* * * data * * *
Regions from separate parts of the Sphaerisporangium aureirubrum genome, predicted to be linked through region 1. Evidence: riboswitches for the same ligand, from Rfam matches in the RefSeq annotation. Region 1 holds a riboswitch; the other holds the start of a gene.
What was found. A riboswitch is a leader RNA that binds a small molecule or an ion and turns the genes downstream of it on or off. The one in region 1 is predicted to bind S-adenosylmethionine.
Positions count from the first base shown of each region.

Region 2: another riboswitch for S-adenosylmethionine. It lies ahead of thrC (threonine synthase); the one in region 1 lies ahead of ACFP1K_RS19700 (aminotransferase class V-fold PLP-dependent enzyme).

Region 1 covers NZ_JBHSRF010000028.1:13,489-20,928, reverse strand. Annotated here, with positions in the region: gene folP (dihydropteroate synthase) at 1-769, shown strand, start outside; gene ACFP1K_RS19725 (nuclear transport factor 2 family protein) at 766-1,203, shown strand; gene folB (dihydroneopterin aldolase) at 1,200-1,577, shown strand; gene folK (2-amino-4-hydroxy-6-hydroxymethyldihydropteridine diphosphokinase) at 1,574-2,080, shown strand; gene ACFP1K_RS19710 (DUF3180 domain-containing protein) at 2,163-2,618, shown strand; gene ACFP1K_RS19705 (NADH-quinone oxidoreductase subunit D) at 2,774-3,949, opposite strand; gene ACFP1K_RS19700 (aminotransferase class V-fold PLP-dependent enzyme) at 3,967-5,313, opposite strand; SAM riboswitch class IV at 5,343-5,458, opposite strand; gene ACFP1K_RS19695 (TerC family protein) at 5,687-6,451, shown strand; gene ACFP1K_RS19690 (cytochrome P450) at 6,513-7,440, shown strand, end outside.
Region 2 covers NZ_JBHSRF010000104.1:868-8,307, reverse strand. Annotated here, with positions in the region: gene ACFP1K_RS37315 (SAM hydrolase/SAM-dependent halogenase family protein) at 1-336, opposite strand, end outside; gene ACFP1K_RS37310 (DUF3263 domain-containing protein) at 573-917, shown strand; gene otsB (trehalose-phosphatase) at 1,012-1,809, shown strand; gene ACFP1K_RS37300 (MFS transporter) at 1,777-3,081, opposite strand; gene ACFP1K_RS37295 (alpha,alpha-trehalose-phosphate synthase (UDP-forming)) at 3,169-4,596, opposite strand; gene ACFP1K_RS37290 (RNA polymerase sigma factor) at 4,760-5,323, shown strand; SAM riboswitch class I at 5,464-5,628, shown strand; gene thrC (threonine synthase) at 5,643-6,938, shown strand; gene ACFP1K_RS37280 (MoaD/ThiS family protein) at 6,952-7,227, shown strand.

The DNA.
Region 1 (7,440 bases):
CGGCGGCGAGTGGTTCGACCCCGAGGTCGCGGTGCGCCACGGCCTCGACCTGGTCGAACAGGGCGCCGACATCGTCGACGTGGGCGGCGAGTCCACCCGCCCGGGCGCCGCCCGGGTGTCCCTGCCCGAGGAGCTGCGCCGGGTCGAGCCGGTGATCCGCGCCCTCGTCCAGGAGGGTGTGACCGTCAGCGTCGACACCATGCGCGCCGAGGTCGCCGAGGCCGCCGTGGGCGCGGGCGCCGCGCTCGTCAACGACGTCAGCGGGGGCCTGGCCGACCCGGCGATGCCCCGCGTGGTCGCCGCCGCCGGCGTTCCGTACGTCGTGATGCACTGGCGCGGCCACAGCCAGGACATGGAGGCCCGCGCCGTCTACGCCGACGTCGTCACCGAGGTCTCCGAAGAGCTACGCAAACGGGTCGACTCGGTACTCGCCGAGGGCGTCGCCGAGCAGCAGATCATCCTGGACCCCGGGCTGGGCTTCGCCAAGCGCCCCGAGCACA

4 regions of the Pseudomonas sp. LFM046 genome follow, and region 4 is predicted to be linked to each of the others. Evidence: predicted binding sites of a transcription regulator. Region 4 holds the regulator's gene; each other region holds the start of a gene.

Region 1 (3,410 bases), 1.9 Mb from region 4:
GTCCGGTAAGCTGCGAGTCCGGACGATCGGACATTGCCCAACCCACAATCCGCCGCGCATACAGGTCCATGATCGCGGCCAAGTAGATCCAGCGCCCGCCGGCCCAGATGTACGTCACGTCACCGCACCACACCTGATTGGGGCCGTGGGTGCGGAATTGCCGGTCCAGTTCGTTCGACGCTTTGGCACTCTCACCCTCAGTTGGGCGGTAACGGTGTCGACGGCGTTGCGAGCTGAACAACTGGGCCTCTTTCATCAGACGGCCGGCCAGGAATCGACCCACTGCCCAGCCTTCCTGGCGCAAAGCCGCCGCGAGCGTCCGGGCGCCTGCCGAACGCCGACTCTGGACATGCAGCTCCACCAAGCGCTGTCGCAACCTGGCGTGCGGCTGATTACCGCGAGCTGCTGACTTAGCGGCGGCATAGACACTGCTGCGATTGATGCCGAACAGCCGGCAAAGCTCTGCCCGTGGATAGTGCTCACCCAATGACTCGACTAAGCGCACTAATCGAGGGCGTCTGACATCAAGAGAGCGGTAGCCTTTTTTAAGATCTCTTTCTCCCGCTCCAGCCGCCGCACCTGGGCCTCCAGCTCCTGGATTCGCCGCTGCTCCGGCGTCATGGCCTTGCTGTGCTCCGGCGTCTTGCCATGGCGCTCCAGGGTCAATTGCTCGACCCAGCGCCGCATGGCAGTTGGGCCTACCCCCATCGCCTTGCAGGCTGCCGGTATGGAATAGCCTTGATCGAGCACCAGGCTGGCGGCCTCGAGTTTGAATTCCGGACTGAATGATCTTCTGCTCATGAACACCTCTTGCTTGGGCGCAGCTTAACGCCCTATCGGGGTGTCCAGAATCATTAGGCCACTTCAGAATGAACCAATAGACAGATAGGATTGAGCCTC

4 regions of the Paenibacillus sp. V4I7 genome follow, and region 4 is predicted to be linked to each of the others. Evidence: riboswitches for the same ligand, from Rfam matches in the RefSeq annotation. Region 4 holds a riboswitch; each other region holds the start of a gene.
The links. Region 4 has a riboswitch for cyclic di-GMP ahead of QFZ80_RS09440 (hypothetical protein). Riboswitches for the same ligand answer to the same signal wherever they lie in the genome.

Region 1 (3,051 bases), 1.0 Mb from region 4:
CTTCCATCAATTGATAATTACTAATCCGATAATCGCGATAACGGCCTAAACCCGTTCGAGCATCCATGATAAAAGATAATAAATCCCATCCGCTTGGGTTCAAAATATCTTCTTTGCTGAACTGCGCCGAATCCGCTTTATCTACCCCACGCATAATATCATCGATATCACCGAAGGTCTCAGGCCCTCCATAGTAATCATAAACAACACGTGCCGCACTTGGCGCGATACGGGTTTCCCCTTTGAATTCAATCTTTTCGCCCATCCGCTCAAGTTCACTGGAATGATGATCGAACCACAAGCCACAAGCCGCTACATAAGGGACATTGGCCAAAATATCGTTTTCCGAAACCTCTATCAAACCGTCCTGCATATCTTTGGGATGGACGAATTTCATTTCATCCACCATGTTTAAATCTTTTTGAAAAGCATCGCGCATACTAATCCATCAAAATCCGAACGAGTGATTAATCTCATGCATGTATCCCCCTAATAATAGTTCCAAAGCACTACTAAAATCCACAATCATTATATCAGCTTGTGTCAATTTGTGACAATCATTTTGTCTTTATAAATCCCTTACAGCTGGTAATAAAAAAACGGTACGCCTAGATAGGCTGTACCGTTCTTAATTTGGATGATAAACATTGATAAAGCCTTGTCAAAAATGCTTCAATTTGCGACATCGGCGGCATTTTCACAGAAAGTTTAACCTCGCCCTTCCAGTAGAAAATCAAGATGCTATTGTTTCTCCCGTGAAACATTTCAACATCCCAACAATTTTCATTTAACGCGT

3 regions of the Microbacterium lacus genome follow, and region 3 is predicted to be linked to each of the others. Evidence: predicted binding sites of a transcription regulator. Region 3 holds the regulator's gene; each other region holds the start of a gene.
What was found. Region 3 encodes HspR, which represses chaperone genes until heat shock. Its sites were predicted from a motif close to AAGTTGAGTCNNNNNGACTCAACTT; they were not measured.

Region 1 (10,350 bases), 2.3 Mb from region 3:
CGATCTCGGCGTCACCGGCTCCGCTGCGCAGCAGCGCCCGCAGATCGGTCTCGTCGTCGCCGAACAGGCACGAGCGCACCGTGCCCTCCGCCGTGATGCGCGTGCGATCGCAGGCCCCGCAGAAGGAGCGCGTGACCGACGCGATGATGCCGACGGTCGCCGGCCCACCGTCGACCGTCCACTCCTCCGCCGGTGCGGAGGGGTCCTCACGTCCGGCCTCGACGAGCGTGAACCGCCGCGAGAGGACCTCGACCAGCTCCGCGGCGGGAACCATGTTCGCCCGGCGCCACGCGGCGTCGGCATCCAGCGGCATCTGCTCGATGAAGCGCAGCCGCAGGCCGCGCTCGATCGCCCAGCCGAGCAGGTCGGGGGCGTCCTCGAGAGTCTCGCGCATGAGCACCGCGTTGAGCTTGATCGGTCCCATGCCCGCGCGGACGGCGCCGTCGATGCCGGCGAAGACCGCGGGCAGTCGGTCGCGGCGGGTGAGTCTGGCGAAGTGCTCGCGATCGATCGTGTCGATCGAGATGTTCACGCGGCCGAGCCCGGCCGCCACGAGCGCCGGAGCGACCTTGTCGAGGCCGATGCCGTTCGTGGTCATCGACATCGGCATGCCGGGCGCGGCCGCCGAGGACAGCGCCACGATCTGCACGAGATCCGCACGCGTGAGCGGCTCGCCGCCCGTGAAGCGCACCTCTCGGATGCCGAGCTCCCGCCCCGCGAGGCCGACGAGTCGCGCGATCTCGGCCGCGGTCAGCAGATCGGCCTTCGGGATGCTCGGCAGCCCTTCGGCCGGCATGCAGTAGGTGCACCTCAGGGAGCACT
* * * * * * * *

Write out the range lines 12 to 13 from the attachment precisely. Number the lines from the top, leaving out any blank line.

GTCCGGTAAGCTGCGAGTCCGGACGATCGGACATTGCCCAACCCACAATCCGCCGCGCATACAGGTCCATGATCGCGGCCAAGTAGATCCAGCGCCCGCCGGCCCAGATGTACGTCACGTCACCGCACCACACCTGATTGGGGCCGTGGGTGCGGAATTGCCGGTCCAGTTCGTTCGACGCTTTGGCACTCTCACCCTCAGTTGGGCGGTAACGGTGTCGACGGCGTTGCGAGCTGAACAACTGGGCCTCTTTCATCAGACGGCCGGCCAGGAATCGACCCACTGCCCAGCCTTCCTGGCGCAAAGCCGCCGCGAGCGTCCGGGCGCCTGCCGAACGCCGACTCTGGACATGCAGCTCCACCAAGCGCTGTCGCAACCTGGCGTGCGGCTGATTACCGCGAGCTGCTGACTTAGCGGCGGCATAGACACTGCTGCGATTGATGCCGAACAGCCGGCAAAGCTCTGCCCGTGGATAGTGCTCACCCAATGACTCGACTAAGCGCACTAATCGAGGGCGTCTGACATCAAGAGAGCGGTAGCCTTTTTTAAGATCTCTTTCTCCCGCTCCAGCCGCCGCACCTGGGCCTCCAGCTCCTGGATTCGCCGCTGCTCCGGCGTCATGGCCTTGCTGTGCTCCGGCGTCTTGCCATGGCGCTCCAGGGTCAATTGCTCGACCCAGCGCCGCATGGCAGTTGGGCCTACCCCCATCGCCTTGCAGGCTGCCGGTATGGAATAGCCTTGATCGAGCACCAGGCTGGCGGCCTCGAGTTTGAATTCCGGACTGAATGATCTTCTGCTCATGAACACCTCTTGCTTGGGCGCAGCTTAACGCCCTATCGGGGTGTCCAGAATCATTAGGCCACTTCAGAATGAACCAATAGACAGATAGGATTGAGCCTC

4 regions of the Paenibacillus sp. V4I7 genome follow, and region 4 is predicted to be linked to each of the others. Evidence: riboswitches for the same ligand, from Rfam matches in the RefSeq annotation. Region 4 holds a riboswitch; each other region holds the start of a gene.